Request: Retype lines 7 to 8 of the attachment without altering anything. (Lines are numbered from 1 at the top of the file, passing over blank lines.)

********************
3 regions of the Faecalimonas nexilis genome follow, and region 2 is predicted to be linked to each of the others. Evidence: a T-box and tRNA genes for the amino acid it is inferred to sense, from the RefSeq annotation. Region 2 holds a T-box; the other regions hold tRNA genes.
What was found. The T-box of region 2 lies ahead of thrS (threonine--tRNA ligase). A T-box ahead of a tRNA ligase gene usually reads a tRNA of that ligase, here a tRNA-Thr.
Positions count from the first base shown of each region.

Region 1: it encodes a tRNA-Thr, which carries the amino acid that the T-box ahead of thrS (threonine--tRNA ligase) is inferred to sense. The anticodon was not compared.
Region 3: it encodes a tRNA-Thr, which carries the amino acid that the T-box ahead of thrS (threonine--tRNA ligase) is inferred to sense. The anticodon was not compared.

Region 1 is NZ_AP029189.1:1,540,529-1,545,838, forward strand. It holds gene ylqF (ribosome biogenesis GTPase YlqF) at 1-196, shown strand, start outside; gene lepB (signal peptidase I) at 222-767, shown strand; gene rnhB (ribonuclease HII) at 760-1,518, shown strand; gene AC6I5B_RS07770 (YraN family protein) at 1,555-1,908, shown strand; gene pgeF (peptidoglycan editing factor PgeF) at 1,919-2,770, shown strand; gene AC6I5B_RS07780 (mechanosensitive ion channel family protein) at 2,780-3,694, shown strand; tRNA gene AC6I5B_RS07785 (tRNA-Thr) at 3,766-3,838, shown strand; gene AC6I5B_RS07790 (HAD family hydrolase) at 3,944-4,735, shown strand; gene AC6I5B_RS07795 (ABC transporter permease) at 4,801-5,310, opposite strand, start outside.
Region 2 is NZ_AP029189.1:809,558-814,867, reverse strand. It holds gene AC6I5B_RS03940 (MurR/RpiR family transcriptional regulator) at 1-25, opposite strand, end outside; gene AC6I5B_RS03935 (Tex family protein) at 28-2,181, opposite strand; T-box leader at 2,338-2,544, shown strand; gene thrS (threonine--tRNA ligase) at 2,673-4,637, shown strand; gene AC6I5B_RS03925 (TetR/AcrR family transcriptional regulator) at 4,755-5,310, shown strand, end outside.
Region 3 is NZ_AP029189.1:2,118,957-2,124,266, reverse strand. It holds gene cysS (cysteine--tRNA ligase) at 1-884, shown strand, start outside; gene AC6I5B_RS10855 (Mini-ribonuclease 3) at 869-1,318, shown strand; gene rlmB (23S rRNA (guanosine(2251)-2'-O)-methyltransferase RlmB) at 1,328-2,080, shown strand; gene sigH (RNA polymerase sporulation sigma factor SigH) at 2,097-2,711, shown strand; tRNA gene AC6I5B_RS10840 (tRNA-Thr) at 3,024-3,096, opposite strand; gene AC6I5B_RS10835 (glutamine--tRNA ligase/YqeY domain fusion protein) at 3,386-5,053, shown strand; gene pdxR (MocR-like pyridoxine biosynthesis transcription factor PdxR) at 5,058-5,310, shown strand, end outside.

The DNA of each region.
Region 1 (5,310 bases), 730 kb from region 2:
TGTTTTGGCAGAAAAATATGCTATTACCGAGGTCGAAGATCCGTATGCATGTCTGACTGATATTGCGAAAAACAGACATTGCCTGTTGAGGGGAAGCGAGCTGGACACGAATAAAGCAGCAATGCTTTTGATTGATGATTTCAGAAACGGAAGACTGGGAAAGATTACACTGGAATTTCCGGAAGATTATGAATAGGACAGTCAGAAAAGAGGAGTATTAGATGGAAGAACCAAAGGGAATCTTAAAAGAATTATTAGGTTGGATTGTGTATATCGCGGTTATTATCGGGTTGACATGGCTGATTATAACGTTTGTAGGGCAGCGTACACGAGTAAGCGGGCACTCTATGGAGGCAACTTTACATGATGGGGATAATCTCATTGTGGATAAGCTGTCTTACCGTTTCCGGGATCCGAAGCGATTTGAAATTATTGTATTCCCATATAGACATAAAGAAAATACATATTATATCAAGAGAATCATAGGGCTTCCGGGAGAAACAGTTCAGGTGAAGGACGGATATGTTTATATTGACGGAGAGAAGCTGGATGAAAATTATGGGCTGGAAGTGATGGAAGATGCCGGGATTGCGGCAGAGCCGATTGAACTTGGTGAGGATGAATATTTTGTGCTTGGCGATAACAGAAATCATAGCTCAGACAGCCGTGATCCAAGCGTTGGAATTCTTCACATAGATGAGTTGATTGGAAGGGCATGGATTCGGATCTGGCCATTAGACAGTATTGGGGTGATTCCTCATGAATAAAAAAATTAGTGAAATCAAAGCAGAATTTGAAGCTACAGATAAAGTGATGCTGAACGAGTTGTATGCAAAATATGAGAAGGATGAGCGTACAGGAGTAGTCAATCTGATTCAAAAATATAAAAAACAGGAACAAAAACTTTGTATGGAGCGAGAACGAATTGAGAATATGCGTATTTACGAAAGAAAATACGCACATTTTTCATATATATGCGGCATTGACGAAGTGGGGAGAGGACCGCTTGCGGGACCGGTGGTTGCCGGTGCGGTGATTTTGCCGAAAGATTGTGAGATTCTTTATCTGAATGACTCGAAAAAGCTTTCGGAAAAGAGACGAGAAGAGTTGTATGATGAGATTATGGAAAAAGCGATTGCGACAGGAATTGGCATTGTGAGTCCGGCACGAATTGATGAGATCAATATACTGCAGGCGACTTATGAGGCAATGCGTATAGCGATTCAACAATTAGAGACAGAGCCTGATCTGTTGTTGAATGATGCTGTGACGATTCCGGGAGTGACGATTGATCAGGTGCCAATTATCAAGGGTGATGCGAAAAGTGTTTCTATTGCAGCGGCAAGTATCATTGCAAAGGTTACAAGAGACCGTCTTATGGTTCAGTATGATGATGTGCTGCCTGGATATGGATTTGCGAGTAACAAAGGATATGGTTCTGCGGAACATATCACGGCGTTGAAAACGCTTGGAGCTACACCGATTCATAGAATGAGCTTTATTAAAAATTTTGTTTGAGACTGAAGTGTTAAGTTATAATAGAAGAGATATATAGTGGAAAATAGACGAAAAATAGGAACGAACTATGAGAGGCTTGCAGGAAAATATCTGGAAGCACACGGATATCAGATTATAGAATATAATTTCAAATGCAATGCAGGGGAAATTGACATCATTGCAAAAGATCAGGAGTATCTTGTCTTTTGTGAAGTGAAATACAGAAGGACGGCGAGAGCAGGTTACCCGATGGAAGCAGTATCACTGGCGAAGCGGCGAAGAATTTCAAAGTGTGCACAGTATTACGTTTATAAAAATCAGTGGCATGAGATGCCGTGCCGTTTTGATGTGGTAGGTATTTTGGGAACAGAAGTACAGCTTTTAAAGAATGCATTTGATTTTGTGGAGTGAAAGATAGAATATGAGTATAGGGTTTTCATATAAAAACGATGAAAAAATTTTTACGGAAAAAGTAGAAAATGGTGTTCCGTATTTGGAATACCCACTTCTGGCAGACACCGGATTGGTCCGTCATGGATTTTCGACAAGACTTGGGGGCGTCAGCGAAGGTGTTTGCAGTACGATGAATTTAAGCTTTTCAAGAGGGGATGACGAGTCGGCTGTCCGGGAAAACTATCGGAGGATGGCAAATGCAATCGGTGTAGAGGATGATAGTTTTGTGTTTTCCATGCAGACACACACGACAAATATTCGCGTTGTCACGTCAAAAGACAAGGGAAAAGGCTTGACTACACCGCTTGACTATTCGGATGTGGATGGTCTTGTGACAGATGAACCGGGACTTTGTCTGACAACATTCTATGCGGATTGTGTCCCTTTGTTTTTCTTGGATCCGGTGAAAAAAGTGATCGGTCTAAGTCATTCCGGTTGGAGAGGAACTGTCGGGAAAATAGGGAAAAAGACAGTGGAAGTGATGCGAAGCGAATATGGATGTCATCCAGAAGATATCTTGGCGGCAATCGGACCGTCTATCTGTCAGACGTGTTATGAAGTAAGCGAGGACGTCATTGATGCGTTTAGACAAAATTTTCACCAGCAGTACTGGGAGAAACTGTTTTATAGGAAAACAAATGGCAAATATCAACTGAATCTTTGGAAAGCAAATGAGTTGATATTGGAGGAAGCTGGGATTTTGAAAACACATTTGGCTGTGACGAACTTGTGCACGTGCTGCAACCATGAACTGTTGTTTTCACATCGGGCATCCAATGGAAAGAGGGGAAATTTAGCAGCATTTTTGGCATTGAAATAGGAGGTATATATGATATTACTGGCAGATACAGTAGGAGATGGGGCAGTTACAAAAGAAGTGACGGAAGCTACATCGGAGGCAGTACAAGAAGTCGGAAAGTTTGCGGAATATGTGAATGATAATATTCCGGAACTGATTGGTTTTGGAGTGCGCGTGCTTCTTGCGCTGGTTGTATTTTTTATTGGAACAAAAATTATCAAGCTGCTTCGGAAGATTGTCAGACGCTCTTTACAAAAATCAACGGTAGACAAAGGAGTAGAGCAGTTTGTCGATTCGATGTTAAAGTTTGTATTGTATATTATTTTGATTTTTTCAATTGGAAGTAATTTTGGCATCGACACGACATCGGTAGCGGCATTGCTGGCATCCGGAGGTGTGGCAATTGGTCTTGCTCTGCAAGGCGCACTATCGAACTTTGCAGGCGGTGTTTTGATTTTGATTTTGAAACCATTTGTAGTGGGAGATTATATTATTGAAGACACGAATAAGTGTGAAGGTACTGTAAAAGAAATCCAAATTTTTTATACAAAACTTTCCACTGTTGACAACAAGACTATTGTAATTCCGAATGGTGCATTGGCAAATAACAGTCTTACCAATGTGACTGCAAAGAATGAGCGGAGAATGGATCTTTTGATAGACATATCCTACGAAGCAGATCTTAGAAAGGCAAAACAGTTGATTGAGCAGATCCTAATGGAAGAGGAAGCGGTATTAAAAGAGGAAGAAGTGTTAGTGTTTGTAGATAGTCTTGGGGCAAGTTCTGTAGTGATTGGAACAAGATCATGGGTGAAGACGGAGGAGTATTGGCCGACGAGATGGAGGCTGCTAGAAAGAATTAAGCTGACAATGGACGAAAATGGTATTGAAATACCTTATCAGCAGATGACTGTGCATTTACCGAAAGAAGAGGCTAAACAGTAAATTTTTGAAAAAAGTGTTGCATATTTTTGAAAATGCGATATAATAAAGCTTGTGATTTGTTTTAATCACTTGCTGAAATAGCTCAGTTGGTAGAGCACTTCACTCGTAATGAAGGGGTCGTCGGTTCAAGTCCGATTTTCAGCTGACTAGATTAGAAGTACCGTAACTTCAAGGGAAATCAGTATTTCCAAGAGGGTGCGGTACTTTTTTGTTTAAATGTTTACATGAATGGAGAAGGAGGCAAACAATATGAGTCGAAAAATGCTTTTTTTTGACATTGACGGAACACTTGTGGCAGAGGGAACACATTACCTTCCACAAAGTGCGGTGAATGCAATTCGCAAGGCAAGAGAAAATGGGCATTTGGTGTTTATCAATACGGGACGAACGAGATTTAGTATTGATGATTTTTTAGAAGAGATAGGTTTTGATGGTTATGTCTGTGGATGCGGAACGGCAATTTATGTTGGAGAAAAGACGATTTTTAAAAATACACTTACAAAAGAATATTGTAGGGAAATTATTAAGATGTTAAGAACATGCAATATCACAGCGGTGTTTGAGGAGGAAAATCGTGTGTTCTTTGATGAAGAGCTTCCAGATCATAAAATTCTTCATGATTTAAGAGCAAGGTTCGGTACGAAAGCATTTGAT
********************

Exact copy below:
Region 2 is NZ_AP029189.1:809,558-814,867, reverse strand. It holds gene AC6I5B_RS03940 (MurR/RpiR family transcriptional regulator) at 1-25, opposite strand, end outside; gene AC6I5B_RS03935 (Tex family protein) at 28-2,181, opposite strand; T-box leader at 2,338-2,544, shown strand; gene thrS (threonine--tRNA ligase) at 2,673-4,637, shown strand; gene AC6I5B_RS03925 (TetR/AcrR family transcriptional regulator) at 4,755-5,310, shown strand, end outside.
Region 3 is NZ_AP029189.1:2,118,957-2,124,266, reverse strand. It holds gene cysS (cysteine--tRNA ligase) at 1-884, shown strand, start outside; gene AC6I5B_RS10855 (Mini-ribonuclease 3) at 869-1,318, shown strand; gene rlmB (23S rRNA (guanosine(2251)-2'-O)-methyltransferase RlmB) at 1,328-2,080, shown strand; gene sigH (RNA polymerase sporulation sigma factor SigH) at 2,097-2,711, shown strand; tRNA gene AC6I5B_RS10840 (tRNA-Thr) at 3,024-3,096, opposite strand; gene AC6I5B_RS10835 (glutamine--tRNA ligase/YqeY domain fusion protein) at 3,386-5,053, shown strand; gene pdxR (MocR-like pyridoxine biosynthesis transcription factor PdxR) at 5,058-5,310, shown strand, end outside.